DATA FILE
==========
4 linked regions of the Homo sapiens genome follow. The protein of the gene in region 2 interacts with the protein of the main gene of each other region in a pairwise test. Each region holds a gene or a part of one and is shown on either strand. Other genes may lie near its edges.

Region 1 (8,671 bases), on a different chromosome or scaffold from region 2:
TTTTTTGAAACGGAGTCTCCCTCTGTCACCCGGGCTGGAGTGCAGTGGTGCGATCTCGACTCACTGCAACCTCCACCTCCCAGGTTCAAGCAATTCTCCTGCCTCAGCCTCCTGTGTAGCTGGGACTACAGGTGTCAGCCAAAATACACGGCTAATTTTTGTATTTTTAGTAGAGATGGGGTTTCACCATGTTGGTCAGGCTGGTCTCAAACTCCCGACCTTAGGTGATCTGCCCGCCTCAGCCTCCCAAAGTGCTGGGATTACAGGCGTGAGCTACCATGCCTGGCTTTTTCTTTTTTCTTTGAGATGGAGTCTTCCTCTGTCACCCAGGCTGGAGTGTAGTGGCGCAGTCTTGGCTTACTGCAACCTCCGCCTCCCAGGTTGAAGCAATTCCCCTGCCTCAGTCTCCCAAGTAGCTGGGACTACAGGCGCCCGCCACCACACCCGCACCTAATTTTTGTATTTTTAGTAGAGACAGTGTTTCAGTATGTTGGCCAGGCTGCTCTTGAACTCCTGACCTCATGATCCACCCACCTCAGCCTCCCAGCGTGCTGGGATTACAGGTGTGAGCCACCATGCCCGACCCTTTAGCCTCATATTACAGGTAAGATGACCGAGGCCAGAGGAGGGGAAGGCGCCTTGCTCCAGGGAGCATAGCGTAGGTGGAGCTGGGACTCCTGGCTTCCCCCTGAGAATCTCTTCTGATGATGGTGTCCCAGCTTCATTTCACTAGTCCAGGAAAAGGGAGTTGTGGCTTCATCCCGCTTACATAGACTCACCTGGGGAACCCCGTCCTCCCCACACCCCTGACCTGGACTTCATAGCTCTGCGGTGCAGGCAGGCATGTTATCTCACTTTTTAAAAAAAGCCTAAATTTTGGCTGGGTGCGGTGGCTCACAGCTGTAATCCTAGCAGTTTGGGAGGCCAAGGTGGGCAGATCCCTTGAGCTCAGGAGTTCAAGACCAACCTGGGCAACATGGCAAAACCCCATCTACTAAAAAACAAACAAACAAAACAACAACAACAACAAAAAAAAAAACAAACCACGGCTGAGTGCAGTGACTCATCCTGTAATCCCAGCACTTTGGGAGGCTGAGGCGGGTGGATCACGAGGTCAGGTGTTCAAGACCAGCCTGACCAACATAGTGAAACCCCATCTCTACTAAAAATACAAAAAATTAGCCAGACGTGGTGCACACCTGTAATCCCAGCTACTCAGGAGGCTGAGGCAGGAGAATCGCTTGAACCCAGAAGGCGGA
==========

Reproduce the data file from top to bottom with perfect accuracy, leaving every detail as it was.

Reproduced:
4 linked regions of the Homo sapiens genome follow. The protein of the gene in region 2 interacts with the protein of the main gene of each other region in a pairwise test. Each region holds a gene or a part of one and is shown on either strand. Other genes may lie near its edges.

Region 1 (8,671 bases), on a different chromosome or scaffold from region 2:
TTTTTTGAAACGGAGTCTCCCTCTGTCACCCGGGCTGGAGTGCAGTGGTGCGATCTCGACTCACTGCAACCTCCACCTCCCAGGTTCAAGCAATTCTCCTGCCTCAGCCTCCTGTGTAGCTGGGACTACAGGTGTCAGCCAAAATACACGGCTAATTTTTGTATTTTTAGTAGAGATGGGGTTTCACCATGTTGGTCAGGCTGGTCTCAAACTCCCGACCTTAGGTGATCTGCCCGCCTCAGCCTCCCAAAGTGCTGGGATTACAGGCGTGAGCTACCATGCCTGGCTTTTTCTTTTTTCTTTGAGATGGAGTCTTCCTCTGTCACCCAGGCTGGAGTGTAGTGGCGCAGTCTTGGCTTACTGCAACCTCCGCCTCCCAGGTTGAAGCAATTCCCCTGCCTCAGTCTCCCAAGTAGCTGGGACTACAGGCGCCCGCCACCACACCCGCACCTAATTTTTGTATTTTTAGTAGAGACAGTGTTTCAGTATGTTGGCCAGGCTGCTCTTGAACTCCTGACCTCATGATCCACCCACCTCAGCCTCCCAGCGTGCTGGGATTACAGGTGTGAGCCACCATGCCCGACCCTTTAGCCTCATATTACAGGTAAGATGACCGAGGCCAGAGGAGGGGAAGGCGCCTTGCTCCAGGGAGCATAGCGTAGGTGGAGCTGGGACTCCTGGCTTCCCCCTGAGAATCTCTTCTGATGATGGTGTCCCAGCTTCATTTCACTAGTCCAGGAAAAGGGAGTTGTGGCTTCATCCCGCTTACATAGACTCACCTGGGGAACCCCGTCCTCCCCACACCCCTGACCTGGACTTCATAGCTCTGCGGTGCAGGCAGGCATGTTATCTCACTTTTTAAAAAAAGCCTAAATTTTGGCTGGGTGCGGTGGCTCACAGCTGTAATCCTAGCAGTTTGGGAGGCCAAGGTGGGCAGATCCCTTGAGCTCAGGAGTTCAAGACCAACCTGGGCAACATGGCAAAACCCCATCTACTAAAAAACAAACAAACAAAACAACAACAACAACAAAAAAAAAAACAAACCACGGCTGAGTGCAGTGACTCATCCTGTAATCCCAGCACTTTGGGAGGCTGAGGCGGGTGGATCACGAGGTCAGGTGTTCAAGACCAGCCTGACCAACATAGTGAAACCCCATCTCTACTAAAAATACAAAAAATTAGCCAGACGTGGTGCACACCTGTAATCCCAGCTACTCAGGAGGCTGAGGCAGGAGAATCGCTTGAACCCAGAAGGCGGA